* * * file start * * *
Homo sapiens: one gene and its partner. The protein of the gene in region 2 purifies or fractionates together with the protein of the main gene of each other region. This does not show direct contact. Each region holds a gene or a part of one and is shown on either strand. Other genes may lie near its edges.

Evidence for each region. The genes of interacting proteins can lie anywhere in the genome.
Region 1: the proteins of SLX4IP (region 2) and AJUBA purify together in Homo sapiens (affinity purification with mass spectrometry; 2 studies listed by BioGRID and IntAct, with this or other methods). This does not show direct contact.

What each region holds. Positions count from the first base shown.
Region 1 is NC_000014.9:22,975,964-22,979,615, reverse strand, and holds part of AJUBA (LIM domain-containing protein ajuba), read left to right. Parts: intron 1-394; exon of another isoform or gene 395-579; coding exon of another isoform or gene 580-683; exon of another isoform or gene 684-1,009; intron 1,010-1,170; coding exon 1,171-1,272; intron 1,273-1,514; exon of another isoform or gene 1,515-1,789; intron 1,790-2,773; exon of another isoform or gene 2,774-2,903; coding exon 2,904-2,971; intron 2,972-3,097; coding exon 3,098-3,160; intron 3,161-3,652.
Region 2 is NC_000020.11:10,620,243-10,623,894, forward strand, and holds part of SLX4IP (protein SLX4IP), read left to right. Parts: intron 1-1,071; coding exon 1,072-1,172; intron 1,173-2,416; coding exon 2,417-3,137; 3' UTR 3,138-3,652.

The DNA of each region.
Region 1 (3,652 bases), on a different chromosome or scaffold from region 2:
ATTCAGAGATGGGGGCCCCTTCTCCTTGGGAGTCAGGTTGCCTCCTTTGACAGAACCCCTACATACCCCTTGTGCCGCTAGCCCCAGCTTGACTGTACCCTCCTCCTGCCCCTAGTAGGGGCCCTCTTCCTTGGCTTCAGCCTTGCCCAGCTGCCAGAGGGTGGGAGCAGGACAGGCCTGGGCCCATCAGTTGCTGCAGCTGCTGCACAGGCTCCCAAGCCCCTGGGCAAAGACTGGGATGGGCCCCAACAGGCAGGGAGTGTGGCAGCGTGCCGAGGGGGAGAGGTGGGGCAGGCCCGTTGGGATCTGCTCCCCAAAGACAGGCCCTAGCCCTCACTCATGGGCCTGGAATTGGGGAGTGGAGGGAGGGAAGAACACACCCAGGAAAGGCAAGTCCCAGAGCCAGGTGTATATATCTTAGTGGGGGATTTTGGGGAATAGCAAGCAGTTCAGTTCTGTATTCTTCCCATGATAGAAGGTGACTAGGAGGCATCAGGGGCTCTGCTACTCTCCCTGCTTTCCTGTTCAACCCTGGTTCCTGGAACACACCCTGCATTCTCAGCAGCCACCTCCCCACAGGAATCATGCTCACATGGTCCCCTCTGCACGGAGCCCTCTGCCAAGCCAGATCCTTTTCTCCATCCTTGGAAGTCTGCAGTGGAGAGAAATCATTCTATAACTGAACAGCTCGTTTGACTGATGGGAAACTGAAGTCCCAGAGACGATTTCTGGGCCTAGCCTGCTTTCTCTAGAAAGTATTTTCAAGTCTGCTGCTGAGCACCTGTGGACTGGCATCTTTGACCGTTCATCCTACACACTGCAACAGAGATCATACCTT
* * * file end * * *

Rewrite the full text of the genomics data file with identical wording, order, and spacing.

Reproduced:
Homo sapiens: one gene and its partner. The protein of the gene in region 2 purifies or fractionates together with the protein of the main gene of each other region. This does not show direct contact. Each region holds a gene or a part of one and is shown on either strand. Other genes may lie near its edges.

Evidence for each region. The genes of interacting proteins can lie anywhere in the genome.
Region 1: the proteins of SLX4IP (region 2) and AJUBA purify together in Homo sapiens (affinity purification with mass spectrometry; 2 studies listed by BioGRID and IntAct, with this or other methods). This does not show direct contact.

What each region holds. Positions count from the first base shown.
Region 1 is NC_000014.9:22,975,964-22,979,615, reverse strand, and holds part of AJUBA (LIM domain-containing protein ajuba), read left to right. Parts: intron 1-394; exon of another isoform or gene 395-579; coding exon of another isoform or gene 580-683; exon of another isoform or gene 684-1,009; intron 1,010-1,170; coding exon 1,171-1,272; intron 1,273-1,514; exon of another isoform or gene 1,515-1,789; intron 1,790-2,773; exon of another isoform or gene 2,774-2,903; coding exon 2,904-2,971; intron 2,972-3,097; coding exon 3,098-3,160; intron 3,161-3,652.
Region 2 is NC_000020.11:10,620,243-10,623,894, forward strand, and holds part of SLX4IP (protein SLX4IP), read left to right. Parts: intron 1-1,071; coding exon 1,072-1,172; intron 1,173-2,416; coding exon 2,417-3,137; 3' UTR 3,138-3,652.

The DNA of each region.
Region 1 (3,652 bases), on a different chromosome or scaffold from region 2:
ATTCAGAGATGGGGGCCCCTTCTCCTTGGGAGTCAGGTTGCCTCCTTTGACAGAACCCCTACATACCCCTTGTGCCGCTAGCCCCAGCTTGACTGTACCCTCCTCCTGCCCCTAGTAGGGGCCCTCTTCCTTGGCTTCAGCCTTGCCCAGCTGCCAGAGGGTGGGAGCAGGACAGGCCTGGGCCCATCAGTTGCTGCAGCTGCTGCACAGGCTCCCAAGCCCCTGGGCAAAGACTGGGATGGGCCCCAACAGGCAGGGAGTGTGGCAGCGTGCCGAGGGGGAGAGGTGGGGCAGGCCCGTTGGGATCTGCTCCCCAAAGACAGGCCCTAGCCCTCACTCATGGGCCTGGAATTGGGGAGTGGAGGGAGGGAAGAACACACCCAGGAAAGGCAAGTCCCAGAGCCAGGTGTATATATCTTAGTGGGGGATTTTGGGGAATAGCAAGCAGTTCAGTTCTGTATTCTTCCCATGATAGAAGGTGACTAGGAGGCATCAGGGGCTCTGCTACTCTCCCTGCTTTCCTGTTCAACCCTGGTTCCTGGAACACACCCTGCATTCTCAGCAGCCACCTCCCCACAGGAATCATGCTCACATGGTCCCCTCTGCACGGAGCCCTCTGCCAAGCCAGATCCTTTTCTCCATCCTTGGAAGTCTGCAGTGGAGAGAAATCATTCTATAACTGAACAGCTCGTTTGACTGATGGGAAACTGAAGTCCCAGAGACGATTTCTGGGCCTAGCCTGCTTTCTCTAGAAAGTATTTTCAAGTCTGCTGCTGAGCACCTGTGGACTGGCATCTTTGACCGTTCATCCTACACACTGCAACAGAGATCATACCTT